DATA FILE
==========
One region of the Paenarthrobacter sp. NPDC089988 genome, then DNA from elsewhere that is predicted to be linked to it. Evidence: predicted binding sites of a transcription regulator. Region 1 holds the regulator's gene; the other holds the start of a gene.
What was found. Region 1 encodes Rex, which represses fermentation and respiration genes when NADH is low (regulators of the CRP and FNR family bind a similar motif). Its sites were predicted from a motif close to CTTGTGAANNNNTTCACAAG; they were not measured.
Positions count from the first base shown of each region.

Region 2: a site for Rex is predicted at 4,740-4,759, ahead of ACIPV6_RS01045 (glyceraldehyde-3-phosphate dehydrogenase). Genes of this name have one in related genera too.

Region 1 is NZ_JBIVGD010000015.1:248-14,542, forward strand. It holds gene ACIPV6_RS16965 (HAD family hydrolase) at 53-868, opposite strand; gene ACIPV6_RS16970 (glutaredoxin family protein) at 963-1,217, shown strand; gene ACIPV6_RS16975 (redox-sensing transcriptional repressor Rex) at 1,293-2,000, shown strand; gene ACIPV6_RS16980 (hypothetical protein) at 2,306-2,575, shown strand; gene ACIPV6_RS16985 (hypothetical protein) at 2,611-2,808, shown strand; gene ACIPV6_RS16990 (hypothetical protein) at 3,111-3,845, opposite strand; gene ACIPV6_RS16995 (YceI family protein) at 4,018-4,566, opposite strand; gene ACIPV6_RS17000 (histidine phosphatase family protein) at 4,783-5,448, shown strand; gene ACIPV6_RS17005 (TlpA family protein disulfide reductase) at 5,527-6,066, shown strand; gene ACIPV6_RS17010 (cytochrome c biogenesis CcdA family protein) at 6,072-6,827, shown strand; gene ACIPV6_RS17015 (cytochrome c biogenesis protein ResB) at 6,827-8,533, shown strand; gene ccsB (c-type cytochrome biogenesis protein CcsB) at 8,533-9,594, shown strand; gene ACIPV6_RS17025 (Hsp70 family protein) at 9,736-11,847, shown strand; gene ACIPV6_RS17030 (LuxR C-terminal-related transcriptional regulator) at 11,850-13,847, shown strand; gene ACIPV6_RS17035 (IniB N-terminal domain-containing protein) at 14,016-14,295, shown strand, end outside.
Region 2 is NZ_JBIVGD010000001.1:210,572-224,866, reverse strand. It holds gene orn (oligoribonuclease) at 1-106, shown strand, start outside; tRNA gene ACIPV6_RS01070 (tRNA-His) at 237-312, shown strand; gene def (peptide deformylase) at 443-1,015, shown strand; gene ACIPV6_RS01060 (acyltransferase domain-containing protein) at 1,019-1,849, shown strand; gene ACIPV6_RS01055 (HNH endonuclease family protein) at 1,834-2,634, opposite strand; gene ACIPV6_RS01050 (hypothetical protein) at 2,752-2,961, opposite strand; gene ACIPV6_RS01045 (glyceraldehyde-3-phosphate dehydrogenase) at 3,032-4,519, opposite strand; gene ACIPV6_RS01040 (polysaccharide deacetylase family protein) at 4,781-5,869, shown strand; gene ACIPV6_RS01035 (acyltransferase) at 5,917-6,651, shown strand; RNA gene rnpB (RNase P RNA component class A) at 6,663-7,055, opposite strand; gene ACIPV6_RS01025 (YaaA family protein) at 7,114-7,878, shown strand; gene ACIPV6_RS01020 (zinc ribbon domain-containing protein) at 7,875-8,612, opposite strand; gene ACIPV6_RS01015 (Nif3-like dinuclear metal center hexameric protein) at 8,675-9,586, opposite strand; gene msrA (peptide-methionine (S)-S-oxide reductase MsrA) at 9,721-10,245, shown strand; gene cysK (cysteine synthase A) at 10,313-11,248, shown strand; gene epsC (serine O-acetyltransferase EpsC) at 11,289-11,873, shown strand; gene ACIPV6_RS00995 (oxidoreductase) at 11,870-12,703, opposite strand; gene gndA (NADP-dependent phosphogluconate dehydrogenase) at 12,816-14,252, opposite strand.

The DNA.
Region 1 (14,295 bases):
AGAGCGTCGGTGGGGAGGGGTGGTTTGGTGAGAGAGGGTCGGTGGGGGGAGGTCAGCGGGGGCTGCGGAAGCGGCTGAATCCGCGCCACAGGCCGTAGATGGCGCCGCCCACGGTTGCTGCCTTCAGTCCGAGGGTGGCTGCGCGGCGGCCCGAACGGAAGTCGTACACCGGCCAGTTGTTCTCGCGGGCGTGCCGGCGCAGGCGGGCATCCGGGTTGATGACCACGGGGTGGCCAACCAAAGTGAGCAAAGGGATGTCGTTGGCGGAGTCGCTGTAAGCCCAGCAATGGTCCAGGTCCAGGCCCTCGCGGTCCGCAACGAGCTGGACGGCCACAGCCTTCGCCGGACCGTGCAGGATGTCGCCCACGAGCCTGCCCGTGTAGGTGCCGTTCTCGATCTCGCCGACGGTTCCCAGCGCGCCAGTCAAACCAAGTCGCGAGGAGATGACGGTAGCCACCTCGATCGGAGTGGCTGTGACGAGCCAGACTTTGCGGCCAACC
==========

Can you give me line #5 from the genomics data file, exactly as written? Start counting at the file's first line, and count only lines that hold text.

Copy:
Region 1 is NZ_JBIVGD010000015.1:248-14,542, forward strand. It holds gene ACIPV6_RS16965 (HAD family hydrolase) at 53-868, opposite strand; gene ACIPV6_RS16970 (glutaredoxin family protein) at 963-1,217, shown strand; gene ACIPV6_RS16975 (redox-sensing transcriptional repressor Rex) at 1,293-2,000, shown strand; gene ACIPV6_RS16980 (hypothetical protein) at 2,306-2,575, shown strand; gene ACIPV6_RS16985 (hypothetical protein) at 2,611-2,808, shown strand; gene ACIPV6_RS16990 (hypothetical protein) at 3,111-3,845, opposite strand; gene ACIPV6_RS16995 (YceI family protein) at 4,018-4,566, opposite strand; gene ACIPV6_RS17000 (histidine phosphatase family protein) at 4,783-5,448, shown strand; gene ACIPV6_RS17005 (TlpA family protein disulfide reductase) at 5,527-6,066, shown strand; gene ACIPV6_RS17010 (cytochrome c biogenesis CcdA family protein) at 6,072-6,827, shown strand; gene ACIPV6_RS17015 (cytochrome c biogenesis protein ResB) at 6,827-8,533, shown strand; gene ccsB (c-type cytochrome biogenesis protein CcsB) at 8,533-9,594, shown strand; gene ACIPV6_RS17025 (Hsp70 family protein) at 9,736-11,847, shown strand; gene ACIPV6_RS17030 (LuxR C-terminal-related transcriptional regulator) at 11,850-13,847, shown strand; gene ACIPV6_RS17035 (IniB N-terminal domain-containing protein) at 14,016-14,295, shown strand, end outside.